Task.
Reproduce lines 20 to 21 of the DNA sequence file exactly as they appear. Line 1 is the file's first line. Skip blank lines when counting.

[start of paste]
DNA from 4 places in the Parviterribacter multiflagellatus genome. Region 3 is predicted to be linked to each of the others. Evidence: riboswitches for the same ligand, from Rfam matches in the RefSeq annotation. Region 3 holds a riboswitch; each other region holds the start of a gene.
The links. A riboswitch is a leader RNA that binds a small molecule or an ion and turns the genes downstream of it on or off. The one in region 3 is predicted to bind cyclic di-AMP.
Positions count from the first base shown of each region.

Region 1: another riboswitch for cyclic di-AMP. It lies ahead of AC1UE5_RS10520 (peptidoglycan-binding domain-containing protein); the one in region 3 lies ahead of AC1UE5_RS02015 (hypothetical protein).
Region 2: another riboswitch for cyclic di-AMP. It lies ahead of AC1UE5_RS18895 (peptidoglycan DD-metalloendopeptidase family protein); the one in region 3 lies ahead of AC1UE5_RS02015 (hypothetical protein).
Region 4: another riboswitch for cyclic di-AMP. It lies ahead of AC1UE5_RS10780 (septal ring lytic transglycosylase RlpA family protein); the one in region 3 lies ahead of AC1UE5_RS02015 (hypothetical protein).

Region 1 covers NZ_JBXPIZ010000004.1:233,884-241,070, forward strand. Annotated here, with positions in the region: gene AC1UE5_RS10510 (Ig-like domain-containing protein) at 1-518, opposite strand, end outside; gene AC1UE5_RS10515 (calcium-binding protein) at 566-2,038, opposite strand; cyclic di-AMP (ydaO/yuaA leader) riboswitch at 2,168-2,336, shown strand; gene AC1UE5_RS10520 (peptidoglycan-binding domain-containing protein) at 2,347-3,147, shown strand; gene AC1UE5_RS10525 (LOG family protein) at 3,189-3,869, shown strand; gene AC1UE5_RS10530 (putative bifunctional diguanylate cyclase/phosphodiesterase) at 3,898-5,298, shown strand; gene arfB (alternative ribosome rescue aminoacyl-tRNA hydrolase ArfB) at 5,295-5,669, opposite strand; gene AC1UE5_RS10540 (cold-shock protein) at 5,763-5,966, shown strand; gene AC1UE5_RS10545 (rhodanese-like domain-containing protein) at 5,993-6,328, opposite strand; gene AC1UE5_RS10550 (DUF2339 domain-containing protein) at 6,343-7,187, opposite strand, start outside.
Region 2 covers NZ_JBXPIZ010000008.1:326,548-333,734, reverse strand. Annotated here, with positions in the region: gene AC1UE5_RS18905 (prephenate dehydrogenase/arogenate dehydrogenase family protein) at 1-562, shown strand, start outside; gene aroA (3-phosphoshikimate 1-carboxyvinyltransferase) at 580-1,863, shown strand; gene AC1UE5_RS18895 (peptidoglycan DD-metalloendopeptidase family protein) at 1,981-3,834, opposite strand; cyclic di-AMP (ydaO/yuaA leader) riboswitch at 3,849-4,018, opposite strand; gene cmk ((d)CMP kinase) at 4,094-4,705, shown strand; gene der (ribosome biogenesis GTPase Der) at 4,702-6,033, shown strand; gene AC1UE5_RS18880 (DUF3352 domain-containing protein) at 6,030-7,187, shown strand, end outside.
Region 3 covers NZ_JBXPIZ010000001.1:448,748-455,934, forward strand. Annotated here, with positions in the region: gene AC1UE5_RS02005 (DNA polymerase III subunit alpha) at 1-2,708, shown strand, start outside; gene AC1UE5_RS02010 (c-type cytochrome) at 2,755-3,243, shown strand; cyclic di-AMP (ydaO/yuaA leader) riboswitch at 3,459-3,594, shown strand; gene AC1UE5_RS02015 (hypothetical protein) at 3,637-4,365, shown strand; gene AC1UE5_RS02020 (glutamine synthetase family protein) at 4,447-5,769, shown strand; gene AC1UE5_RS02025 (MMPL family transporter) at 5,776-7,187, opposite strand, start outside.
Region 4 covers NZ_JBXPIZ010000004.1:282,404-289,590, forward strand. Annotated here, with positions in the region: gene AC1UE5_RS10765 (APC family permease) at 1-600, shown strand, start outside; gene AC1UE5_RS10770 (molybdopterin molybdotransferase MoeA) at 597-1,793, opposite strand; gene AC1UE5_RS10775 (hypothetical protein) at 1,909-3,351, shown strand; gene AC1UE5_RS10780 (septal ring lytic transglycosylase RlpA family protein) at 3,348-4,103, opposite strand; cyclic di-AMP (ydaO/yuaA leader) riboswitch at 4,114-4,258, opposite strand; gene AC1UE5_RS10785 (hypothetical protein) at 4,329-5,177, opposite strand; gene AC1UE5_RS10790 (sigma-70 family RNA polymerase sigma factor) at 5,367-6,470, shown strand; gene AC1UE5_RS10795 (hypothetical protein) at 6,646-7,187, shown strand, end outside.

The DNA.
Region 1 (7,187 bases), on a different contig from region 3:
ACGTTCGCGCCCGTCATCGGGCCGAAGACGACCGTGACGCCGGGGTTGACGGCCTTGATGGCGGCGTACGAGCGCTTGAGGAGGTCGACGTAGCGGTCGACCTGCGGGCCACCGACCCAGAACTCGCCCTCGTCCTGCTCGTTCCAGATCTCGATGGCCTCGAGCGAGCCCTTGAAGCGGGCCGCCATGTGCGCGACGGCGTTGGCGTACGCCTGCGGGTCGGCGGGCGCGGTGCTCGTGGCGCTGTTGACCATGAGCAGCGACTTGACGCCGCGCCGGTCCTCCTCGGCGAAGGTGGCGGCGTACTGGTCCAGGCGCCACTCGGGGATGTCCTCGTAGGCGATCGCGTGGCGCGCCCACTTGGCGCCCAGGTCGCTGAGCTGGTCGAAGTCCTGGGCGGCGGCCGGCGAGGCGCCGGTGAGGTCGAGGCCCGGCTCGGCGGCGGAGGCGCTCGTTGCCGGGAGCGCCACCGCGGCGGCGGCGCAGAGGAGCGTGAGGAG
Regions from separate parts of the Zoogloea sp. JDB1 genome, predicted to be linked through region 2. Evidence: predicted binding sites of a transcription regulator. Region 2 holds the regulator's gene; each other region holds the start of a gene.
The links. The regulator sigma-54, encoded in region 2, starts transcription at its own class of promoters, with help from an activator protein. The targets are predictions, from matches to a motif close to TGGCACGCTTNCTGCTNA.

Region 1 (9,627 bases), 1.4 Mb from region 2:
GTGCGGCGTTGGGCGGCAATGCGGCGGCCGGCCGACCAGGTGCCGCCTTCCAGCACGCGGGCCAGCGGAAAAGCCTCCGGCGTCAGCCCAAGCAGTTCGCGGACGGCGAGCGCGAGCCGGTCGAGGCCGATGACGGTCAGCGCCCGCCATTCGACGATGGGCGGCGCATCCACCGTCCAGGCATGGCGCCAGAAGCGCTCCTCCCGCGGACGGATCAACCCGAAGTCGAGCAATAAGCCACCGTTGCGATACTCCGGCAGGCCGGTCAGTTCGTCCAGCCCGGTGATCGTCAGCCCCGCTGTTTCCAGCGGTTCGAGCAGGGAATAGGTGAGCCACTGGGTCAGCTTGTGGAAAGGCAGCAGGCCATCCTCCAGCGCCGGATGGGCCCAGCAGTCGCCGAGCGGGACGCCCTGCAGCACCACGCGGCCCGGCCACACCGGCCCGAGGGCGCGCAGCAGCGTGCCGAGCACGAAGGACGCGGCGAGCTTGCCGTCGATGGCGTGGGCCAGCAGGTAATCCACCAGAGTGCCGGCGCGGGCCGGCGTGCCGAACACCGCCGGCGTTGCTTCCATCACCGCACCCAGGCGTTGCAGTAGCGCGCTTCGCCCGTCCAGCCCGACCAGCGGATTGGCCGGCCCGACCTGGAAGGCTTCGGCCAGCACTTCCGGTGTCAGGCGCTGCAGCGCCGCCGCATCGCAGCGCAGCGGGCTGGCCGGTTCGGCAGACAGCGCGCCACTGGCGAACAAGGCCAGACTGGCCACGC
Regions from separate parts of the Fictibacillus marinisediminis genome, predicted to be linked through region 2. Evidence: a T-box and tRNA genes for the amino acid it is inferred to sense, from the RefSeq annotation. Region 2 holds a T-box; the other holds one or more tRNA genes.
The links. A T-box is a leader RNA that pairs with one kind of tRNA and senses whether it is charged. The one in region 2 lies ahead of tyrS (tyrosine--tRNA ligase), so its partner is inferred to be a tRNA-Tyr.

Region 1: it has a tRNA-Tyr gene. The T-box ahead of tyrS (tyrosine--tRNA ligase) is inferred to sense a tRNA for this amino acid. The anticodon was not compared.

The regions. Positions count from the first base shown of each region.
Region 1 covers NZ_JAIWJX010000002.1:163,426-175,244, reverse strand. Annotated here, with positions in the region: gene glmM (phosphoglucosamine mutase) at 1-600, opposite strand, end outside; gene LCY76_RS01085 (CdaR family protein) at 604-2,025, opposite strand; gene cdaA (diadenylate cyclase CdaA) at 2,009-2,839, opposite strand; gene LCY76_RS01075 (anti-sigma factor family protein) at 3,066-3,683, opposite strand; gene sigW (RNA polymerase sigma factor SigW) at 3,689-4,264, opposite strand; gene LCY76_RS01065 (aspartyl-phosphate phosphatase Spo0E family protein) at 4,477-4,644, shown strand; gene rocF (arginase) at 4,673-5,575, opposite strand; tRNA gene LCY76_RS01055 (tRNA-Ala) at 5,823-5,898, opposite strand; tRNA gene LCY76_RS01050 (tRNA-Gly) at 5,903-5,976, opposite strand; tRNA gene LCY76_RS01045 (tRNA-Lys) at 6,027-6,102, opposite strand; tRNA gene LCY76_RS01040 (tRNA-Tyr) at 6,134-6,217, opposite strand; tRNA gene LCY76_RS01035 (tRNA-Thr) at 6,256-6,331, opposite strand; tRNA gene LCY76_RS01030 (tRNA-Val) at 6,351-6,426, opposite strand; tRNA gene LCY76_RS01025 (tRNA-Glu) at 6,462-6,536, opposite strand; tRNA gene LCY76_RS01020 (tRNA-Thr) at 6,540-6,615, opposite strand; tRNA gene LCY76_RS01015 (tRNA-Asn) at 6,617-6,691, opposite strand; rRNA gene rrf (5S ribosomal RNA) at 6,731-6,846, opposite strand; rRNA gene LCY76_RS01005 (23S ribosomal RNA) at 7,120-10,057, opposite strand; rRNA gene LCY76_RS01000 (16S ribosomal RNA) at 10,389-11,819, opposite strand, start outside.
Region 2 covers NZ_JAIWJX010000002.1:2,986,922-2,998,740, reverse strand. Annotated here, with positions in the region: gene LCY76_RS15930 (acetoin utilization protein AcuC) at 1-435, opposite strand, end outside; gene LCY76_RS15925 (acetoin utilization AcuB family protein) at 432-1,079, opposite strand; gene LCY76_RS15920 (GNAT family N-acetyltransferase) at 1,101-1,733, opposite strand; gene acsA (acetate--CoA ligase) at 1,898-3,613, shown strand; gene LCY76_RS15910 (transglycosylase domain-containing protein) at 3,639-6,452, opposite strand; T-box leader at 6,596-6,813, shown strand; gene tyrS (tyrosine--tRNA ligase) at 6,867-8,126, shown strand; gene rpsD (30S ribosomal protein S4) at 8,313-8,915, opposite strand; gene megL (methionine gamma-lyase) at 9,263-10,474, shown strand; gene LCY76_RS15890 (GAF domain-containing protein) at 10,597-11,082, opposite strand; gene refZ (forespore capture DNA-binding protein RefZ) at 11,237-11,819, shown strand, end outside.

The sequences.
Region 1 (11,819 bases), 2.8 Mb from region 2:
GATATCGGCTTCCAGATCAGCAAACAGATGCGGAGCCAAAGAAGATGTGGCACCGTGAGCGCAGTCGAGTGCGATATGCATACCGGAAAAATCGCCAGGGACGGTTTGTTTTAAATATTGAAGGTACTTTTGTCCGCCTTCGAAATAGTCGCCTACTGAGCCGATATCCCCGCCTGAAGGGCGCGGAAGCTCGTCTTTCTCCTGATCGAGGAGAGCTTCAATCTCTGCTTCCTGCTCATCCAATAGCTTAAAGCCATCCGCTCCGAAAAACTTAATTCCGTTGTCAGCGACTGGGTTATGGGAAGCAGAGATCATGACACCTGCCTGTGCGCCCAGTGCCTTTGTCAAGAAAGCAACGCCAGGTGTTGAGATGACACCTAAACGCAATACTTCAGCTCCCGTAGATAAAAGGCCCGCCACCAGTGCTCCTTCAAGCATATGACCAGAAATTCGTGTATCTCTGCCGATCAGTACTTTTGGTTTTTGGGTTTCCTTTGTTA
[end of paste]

Region 1: it has a tRNA-Tyr gene. The T-box ahead of tyrS (tyrosine--tRNA ligase) is inferred to sense a tRNA for this amino acid. The anticodon was not compared.

The regions. Positions count from the first base shown of each region.